That seemed to settle it. The Moss Island Mystery Double Knocker (Whatever It Is) was indeed back.

I stayed on watch until dark, hearing no more signs of the MIMDKWTFII. I was treated to an avian spectacle after sunset as hundreds and hundreds of ducks, mostly Mallards, streamed overhead, all in small groups, all headed the same direction, filling the sky. There's some rather indistinct footage of this on the video clip below as well. Finally in deep dusk I got in the truck and drove back to the barn. Scott and Dave were there, relaxing before dinner. They had been there all along, of course; they went directly there after I saw them drive past in the rain back at the lake. I told them my tale.

Scott commented later, as did "Jacob," that I didn't seem as excited this time as I had been in 2008 after my first (and last) encounter with a double knock series. Well, it had been a long year, and now I knew what came next. More correctly, I knew what almost certainly did NOT come next: quick followup resulting in nailing down the bird, accomplishment, satisfaction, and progress. More likely what came next was a whole lot of followup yielding a whole lot of nothing. Jaded, sure, but I think we all have gotten hard and green after the last few years.

Two parts of this encounter most interested Scott. First was the geography. I had not been entirely clear in my mind on the details of the two encounters in 2008 that were had by Cornell staff (Dave's brief glimpse and Leighton's double knock). It turns out that they were quite close to the spot from which the double knocks I had just heard had originated, as was Scott's very first double-knock-and-brief-glimpse encounter in 2008. All told, there had now been four possible detections on four different dates, by four different observers, and in two different years within about 100-200m of each other.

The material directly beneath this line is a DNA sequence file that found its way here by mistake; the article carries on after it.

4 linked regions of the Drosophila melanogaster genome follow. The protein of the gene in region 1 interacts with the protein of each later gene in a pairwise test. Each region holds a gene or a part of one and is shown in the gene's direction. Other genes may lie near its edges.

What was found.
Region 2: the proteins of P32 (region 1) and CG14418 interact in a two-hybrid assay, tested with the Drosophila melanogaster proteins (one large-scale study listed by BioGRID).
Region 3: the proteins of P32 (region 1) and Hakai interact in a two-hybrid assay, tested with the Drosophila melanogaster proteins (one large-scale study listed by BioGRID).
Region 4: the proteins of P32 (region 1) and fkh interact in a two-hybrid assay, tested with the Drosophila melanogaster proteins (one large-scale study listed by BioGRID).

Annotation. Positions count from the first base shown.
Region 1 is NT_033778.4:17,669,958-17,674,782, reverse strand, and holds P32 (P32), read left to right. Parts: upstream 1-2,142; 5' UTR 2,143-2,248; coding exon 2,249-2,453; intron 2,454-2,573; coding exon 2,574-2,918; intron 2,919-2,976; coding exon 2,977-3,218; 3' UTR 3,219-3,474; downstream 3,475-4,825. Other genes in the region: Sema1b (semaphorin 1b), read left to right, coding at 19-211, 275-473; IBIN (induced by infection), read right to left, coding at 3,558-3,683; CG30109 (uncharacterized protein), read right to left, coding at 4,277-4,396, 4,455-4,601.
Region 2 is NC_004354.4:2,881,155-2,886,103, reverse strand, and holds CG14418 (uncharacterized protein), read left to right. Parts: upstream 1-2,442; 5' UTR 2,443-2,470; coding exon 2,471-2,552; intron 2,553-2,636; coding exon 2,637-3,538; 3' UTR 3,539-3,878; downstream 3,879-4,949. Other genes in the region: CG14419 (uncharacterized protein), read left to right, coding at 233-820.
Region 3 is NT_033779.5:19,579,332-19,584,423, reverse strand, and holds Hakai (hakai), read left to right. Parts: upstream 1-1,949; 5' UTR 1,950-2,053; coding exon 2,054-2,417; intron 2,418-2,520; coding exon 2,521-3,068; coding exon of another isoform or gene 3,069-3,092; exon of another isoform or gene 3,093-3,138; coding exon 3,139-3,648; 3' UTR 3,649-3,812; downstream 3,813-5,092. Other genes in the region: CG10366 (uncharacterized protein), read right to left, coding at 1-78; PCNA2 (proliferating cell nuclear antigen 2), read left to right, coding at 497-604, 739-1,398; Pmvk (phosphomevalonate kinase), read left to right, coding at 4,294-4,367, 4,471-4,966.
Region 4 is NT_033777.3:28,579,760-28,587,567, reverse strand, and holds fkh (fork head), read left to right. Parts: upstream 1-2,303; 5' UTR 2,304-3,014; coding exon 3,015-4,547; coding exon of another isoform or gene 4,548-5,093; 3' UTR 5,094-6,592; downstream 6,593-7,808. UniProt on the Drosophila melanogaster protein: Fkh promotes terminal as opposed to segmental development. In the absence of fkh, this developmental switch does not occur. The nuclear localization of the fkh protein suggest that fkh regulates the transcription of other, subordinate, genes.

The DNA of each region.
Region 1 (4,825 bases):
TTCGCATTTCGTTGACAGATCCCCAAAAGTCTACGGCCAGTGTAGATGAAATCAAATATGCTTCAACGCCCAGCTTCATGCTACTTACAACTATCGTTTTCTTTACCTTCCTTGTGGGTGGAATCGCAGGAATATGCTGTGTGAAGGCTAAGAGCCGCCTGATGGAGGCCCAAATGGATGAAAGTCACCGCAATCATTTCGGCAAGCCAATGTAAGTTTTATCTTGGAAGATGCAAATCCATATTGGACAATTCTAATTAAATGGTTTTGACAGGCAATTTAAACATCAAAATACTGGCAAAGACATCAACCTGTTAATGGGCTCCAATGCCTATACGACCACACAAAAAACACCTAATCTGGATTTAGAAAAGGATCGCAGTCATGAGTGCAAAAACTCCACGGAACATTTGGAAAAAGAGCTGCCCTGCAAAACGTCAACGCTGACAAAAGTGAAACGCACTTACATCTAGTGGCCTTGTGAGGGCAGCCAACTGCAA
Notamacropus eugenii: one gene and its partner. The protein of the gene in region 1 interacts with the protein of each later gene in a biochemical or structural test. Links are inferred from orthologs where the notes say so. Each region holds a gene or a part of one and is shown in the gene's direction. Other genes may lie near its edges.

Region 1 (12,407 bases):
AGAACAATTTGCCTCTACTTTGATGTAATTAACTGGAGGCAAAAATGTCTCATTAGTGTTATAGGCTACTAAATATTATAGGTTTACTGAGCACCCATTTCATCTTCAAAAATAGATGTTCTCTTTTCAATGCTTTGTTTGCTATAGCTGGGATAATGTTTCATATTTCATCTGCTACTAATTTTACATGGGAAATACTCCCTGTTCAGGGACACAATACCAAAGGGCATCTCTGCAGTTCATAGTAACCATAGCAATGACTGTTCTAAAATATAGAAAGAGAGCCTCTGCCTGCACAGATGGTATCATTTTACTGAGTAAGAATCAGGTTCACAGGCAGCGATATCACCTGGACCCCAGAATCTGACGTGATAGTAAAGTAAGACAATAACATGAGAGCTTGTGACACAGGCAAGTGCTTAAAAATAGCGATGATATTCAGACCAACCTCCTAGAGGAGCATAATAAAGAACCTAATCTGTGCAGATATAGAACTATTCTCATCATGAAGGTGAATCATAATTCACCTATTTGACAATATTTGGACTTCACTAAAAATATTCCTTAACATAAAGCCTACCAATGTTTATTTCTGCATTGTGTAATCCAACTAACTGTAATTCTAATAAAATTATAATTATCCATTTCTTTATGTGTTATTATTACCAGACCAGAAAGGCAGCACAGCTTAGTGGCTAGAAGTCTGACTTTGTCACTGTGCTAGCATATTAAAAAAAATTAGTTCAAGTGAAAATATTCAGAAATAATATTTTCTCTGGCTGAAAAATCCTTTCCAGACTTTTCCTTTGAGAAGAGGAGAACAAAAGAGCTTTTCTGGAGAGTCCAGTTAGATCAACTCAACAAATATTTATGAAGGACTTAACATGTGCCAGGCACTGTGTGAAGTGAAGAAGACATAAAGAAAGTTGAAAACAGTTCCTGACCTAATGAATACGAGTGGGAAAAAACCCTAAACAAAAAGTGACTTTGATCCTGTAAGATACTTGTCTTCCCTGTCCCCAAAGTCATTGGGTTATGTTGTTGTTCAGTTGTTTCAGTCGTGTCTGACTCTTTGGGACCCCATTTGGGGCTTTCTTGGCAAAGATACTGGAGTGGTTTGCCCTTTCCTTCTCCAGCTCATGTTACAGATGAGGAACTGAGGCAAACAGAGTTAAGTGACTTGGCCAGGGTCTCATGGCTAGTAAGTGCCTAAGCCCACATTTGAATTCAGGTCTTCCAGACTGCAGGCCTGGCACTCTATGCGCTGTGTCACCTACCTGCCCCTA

The other thing that really got Scott's interest was the very close proximity of the double knocks to the gunshot. There was only a minute or less and maybe 100m of distance separating the two. I would love to tell that squirrel hunter, who joked about Ivorybills completely out of the blue, that when he shot his supper he might have been standing only a hundred yards from one! It seemed like too much of a coincide-ence to just write off as a coincidence. There seemed a very real chance that the MIMDKWTFII had been prompted to do its DK thing in response to a nearby gunshot.

Scott of course now wanted to run through the woods blasting a .22 everywhere he went. On a more serious note, it strongly suggested that maybe we should give that damned double knock simulator a try. Scott may have heard a double knock in response to the simulator in 2008, I had just heard a double knock series that was possibly triggered by a gunshot. Loud man-made noises in the woods might have some merit in this quest. We would just have to decide how to make use of this possibility.

The rest of the video for 2/24/09 -- the conversation, the sunset view from my lookout, the ducks:

Other posts in this series: